Have We Reached The Supply Chain Plateau Part IV?

In our last post, we discussed that the results of a recent survey by Greybeard Advisors that asked has our profession advanced, or regressed? led Robert Rudzki to conclude that overall, based on the companies that participated in the survey, we cannot show that our profession has advanced during the past four years; in fact, at some companies, there has been a return to more tactical approaches and objectives.

Why is this?

Some insight is provided by the survey responses to the “write-in” topic that asked for the single most important factor that worries me about ensuring our supply management organization will be successful is. The top themes from the responses provided were:

  • Lack of ongoing commitment from top-level management and buy-in from the rest of the company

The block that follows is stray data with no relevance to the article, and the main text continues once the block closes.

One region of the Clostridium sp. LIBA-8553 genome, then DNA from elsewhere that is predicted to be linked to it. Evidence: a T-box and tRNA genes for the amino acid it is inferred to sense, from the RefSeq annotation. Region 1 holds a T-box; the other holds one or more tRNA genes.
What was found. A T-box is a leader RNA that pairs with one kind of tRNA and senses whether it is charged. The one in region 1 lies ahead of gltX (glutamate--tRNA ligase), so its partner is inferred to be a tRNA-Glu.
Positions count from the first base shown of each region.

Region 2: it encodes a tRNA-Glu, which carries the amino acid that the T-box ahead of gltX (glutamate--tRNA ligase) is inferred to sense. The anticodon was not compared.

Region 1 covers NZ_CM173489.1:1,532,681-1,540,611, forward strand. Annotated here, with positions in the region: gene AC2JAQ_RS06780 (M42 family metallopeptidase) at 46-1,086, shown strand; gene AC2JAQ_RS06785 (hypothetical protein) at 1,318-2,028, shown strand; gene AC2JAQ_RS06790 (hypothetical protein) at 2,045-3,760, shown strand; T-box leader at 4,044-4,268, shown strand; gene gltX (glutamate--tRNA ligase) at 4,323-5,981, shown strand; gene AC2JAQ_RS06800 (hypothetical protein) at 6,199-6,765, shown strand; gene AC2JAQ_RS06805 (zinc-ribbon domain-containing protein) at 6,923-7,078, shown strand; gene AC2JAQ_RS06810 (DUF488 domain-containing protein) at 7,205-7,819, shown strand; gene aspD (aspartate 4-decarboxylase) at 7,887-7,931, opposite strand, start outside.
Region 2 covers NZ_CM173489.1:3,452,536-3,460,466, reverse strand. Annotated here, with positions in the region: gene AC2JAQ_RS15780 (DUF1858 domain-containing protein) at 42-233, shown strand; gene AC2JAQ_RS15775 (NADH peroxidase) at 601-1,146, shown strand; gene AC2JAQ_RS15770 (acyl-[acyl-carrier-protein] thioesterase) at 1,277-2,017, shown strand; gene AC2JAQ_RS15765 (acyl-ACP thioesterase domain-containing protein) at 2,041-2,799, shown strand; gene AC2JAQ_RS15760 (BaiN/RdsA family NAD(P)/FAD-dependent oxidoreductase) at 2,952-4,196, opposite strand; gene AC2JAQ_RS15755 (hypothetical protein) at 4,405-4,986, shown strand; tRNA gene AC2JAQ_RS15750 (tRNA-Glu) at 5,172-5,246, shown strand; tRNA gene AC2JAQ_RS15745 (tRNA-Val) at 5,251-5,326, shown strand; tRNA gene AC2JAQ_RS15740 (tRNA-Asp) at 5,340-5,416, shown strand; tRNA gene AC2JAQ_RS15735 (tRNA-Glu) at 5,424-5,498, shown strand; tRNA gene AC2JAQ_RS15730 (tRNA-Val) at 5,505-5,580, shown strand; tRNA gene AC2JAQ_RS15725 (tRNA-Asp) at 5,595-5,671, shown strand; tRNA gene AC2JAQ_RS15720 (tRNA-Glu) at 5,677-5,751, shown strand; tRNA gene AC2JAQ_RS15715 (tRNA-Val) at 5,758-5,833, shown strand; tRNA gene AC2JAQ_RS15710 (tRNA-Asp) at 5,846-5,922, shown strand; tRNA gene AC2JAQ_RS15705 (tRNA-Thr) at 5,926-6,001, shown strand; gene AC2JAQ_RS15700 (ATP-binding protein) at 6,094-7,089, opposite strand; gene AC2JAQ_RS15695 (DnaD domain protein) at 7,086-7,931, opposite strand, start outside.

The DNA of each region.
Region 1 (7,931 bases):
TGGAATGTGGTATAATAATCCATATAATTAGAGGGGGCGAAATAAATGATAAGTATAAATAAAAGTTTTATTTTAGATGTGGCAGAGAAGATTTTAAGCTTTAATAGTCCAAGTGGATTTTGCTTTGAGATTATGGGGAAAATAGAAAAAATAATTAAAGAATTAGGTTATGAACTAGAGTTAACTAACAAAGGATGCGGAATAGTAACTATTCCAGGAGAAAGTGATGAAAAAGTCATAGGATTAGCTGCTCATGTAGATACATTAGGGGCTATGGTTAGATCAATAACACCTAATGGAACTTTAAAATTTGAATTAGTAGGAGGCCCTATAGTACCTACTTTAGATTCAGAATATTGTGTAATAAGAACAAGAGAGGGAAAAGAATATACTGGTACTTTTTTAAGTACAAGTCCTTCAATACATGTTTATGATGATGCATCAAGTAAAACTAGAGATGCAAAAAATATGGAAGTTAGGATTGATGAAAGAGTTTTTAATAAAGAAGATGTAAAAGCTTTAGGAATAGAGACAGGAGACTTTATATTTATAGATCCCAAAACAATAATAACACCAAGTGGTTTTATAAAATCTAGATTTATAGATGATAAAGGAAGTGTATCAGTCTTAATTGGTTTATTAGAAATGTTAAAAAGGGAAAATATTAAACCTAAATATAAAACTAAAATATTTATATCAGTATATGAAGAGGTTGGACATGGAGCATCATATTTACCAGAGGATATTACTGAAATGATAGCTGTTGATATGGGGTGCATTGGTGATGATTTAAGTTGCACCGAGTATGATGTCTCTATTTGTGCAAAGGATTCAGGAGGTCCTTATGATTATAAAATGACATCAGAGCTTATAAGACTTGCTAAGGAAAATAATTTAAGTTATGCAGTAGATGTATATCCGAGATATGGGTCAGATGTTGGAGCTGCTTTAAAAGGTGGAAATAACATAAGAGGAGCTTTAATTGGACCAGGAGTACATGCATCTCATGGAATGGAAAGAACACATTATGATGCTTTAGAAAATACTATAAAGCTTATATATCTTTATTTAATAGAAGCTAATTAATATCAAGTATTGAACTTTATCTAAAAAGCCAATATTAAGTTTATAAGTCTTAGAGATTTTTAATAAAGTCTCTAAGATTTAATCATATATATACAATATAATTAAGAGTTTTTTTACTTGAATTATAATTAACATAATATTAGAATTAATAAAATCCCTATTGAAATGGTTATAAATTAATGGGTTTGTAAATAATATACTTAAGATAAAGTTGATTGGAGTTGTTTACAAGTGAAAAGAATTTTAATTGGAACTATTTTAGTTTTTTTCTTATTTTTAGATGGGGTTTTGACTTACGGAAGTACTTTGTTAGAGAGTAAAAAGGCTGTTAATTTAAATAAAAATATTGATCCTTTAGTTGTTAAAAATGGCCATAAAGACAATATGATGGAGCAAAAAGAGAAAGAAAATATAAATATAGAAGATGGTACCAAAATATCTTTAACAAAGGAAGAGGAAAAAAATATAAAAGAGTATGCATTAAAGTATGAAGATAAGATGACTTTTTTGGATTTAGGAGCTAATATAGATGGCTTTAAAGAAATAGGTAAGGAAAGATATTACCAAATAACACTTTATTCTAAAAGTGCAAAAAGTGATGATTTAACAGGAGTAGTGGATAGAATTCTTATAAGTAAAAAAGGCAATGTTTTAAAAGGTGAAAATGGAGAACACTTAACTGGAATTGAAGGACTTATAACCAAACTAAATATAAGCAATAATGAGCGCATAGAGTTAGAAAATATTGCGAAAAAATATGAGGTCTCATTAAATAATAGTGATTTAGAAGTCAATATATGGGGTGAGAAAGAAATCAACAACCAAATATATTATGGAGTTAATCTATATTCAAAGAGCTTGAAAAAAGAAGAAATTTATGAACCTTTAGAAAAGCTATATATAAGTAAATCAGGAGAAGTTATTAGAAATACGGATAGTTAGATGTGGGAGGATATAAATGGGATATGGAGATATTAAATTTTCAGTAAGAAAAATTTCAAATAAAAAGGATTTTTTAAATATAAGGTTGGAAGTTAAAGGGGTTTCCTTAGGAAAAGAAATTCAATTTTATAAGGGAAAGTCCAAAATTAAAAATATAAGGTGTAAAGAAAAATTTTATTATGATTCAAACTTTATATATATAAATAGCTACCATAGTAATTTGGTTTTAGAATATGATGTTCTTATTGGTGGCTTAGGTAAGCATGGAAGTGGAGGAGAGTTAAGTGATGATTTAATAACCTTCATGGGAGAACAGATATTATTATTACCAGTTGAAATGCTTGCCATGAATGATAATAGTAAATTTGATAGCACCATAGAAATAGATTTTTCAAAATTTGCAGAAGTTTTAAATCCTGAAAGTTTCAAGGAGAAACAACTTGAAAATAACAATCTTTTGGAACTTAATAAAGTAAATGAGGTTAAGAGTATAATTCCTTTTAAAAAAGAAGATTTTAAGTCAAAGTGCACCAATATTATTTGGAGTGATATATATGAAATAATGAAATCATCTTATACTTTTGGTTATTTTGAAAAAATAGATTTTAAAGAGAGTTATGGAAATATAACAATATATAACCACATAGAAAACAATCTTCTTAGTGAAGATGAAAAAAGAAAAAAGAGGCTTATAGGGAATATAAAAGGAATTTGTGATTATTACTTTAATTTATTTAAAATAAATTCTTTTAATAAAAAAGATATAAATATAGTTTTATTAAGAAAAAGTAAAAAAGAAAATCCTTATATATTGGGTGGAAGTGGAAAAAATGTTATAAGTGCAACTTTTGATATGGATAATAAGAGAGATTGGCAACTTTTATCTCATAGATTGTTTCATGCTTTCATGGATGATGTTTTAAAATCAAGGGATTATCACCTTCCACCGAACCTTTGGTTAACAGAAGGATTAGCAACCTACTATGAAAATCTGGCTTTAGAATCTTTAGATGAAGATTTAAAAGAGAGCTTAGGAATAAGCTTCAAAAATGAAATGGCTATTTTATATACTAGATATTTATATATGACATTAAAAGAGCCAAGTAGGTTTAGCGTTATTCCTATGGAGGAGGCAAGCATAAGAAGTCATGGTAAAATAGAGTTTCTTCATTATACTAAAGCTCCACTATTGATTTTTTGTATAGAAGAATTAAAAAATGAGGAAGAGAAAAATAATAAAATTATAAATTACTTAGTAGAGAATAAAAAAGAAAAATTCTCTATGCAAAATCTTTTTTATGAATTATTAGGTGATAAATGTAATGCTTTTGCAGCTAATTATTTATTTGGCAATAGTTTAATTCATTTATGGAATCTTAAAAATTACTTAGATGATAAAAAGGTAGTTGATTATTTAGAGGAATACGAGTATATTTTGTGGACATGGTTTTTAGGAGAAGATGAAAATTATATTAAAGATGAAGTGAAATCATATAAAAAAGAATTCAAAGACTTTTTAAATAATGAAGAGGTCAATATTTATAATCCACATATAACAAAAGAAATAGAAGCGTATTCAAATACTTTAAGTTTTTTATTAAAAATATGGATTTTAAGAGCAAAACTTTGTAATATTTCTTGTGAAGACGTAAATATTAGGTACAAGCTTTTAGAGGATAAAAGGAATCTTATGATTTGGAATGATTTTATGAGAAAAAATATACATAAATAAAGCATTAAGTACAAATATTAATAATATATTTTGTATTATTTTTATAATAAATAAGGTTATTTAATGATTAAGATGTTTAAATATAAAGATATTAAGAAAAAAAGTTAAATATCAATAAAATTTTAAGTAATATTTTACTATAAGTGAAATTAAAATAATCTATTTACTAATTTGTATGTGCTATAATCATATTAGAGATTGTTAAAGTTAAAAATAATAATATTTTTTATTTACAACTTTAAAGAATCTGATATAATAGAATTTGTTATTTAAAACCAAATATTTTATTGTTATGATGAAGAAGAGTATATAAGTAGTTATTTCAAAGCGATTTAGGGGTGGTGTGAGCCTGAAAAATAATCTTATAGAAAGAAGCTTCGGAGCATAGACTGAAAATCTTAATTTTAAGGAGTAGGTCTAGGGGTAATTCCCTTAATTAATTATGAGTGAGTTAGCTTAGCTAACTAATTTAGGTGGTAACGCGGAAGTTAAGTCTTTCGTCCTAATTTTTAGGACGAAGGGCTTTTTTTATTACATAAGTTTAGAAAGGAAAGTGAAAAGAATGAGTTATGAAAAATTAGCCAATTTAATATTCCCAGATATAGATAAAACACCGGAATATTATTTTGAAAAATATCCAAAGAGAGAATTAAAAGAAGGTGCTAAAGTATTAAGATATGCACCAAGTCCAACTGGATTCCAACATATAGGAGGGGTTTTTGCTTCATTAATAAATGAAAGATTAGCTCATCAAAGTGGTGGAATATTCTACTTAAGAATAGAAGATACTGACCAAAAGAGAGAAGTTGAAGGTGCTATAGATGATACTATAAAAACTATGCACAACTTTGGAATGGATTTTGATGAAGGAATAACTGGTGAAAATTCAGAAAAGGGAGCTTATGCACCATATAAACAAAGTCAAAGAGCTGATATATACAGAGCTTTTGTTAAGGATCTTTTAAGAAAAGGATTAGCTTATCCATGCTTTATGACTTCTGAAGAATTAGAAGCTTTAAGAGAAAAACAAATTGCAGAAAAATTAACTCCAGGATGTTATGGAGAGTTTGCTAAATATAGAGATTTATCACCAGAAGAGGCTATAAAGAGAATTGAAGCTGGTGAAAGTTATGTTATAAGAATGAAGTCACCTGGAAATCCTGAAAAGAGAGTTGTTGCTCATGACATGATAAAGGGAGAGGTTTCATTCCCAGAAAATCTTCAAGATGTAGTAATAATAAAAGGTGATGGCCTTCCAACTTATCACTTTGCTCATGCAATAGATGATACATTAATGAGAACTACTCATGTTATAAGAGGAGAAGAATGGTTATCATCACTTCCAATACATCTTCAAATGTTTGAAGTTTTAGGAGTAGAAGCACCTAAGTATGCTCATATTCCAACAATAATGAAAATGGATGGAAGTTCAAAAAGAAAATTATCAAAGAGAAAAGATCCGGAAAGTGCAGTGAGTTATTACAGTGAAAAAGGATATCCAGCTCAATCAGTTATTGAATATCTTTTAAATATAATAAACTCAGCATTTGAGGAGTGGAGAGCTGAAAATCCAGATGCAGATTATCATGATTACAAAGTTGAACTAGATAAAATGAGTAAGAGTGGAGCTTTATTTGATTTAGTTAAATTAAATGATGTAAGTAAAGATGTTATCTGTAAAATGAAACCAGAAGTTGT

• Lack of proper planning and budgeting from our internal clients
  • Incompatible objectives of multiple business units
  • Lack of bandwidth / resources to do the job properly
  • Need less focus on tactical wins in favour of larger, greater returns (from doing the job strategically)
  • The challenge of how to invest in the future of the department while simultaneously being told to reduce budgets

In SI’s view, it still comes down to the manpower capability issue, which is a direct result of the lack of education and training that pervades our space. If everyone was suitably educated and trained:

  • top-level management would see the importance of the function and their commitment to its success and provide the appropriate support
  • other units would understand what is required of them in terms of financial and manpower resources
  • business unit objectives would be appropriately aligned to maximize success
  • sufficient resources, including sufficient training on such resources, would be provided
  • the focus would be on long-term gains vs short term wins and
  • training would be emphasized, and mandated, not cut!

In summary, SI will state again that people have to be educated and trained at all levels of the function, and until that happens, up-to-date technology or not, there is not going to be any progress.